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USDA: Time For Action on Hemp

For U.S. hemp it’s time to get real, time for action not platitudes. Only legal 3 years now, acreages harvested are falling, 1/3 of the crops are noncompliant, bankruptcies frequent, and farmers and processors are losing interest and money fast. We need to make the pivot from hemp for cannabinoids to hemp for the other 24,999 uses. If USDA has $20 million just to gather data that seed vendors should rightly be gathering instead, then this project is a no-brainer. Besides, doesn’t AOSCA certification mean anything, anymore? If so, those cultivars should be compliant and productive across the country with no further expensive research needed to validate them at taxpayer expense.

Especially since those data are mostly for states hostile to traditional field hemp, with its male pollen making enemies downwind. California has long been the most hostile, read about that here, here, here, here, here, and here. Like in California, Washington hemp was sabotaged years ago by those purportedly on our side; today it is so non-existent as to almost be an oxymoron. Oregon is all about that Type 1 and 3, so no one wants hemp pollen seeding their bud. Idaho was the last state to legalize hemp and previously wanted to ban all Cannabis, and Montana already has an entity duplicating this work. That $20 million could have financed two seed and/or fiber processing plants, which is where the bottlenecks actually are.

Seed and fiber need to work together in the future, since where there is hempseed there is fiber, and often where there is fiber there is seed. Some fiber uses require harvesting before flowering and thus no seed, but most fiber applications do not. These projects need to allow farmers to harvest and process both in order to maximize returns. Cannabinoids are not an explicit part of this project, although it is understood trichomes (CBD and essential oil) may be harvested as a tertiary processing stream resource.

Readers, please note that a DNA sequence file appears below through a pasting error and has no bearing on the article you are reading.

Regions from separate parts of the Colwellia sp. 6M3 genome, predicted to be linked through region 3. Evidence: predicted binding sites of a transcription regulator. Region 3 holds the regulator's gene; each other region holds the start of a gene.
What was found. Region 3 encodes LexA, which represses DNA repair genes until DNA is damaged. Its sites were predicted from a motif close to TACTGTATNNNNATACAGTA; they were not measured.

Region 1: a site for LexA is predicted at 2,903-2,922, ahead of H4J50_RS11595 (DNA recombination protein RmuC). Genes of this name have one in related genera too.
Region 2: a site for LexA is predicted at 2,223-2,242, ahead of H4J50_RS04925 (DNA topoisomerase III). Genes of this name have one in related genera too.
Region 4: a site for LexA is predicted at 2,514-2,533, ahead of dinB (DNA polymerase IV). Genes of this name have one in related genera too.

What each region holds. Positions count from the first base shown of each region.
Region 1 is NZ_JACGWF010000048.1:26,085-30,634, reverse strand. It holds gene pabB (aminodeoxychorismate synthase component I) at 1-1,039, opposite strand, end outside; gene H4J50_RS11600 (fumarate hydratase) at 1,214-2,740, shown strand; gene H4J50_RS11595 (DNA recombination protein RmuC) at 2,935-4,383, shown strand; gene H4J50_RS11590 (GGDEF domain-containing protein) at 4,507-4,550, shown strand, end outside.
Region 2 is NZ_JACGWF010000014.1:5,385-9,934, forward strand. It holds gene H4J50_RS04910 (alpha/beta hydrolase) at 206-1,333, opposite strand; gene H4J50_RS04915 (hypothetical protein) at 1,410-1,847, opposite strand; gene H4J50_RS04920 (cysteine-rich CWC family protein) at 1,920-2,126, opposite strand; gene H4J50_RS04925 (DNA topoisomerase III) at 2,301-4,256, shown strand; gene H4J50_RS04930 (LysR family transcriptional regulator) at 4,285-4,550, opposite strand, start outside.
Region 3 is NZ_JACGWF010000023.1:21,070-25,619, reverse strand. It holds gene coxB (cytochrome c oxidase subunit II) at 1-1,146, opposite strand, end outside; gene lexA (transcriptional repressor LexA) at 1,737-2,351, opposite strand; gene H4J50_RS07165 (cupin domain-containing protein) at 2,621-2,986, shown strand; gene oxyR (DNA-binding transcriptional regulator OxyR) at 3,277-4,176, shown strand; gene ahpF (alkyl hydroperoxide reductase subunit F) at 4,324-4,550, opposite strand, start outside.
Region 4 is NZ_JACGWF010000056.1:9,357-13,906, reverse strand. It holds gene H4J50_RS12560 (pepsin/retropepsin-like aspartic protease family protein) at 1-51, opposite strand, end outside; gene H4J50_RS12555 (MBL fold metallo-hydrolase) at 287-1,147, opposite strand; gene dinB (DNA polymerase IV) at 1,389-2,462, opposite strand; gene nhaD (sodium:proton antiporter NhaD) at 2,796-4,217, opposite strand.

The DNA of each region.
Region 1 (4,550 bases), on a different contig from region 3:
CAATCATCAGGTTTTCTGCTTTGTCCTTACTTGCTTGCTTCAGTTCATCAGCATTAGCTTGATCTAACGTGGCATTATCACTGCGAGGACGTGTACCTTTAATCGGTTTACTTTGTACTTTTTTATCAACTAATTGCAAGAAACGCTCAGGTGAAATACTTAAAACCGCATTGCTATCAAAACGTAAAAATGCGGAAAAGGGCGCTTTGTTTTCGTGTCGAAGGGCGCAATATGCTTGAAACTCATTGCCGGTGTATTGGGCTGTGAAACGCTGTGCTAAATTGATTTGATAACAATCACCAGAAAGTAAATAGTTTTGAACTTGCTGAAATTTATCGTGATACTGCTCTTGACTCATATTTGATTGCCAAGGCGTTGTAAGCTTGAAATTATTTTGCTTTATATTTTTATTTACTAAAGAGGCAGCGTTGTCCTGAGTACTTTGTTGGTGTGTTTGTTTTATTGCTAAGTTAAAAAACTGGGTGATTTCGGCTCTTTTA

Therefore USDA should make a grant to any domestic entity for projects:

  1. Able to sign up enough farms for 500,000+ acres for seed and fiber processing before launching
  2. A minimum of $50 million up to $750 million per project, amount decided by a team just for this purpose, up to and including 100%
  3. For production of primary materials and/or branded CPGs
  4. It must be able to produce and process both the stalk and seed, processing all of both except for normal losses, not cannabinoids
  5. Should be used as a food security project, and as a model to duplicate elsewhere
  6. USDA shouldn’t limit it by state but entities can, to create a state-branded line
  7. Foreign ownership limited to 5% maximum
  8. Any type of entity legal structure
  9. Project must last 15 years minimum
  10. Farmers must not be in an asynchronous position to the entity, best if farmer-owned
  11. All pricing forecasts must be fair to the farmer and account for transport costs
  12. Mandating certified varieties-only discourages innovation
  13. Genetic and ownership transparency
  14. Genetic engineering such as CRISPR allowed, but not fermentation; must be phyto Cannabis, any subspecies
  15. Entities must have track record for farming or processing, but not marijuana
  16. Goal should be 500,000 acres, then 10 million acres, then 100 million (equaling current corn and soy production)
  17. Make it easy to apply, with few hurdles

Frame it as a “Marshall Plan for Hemp.” It’s fitting as it heals generations of “regulatory bombing” of the hemp community by the federal government: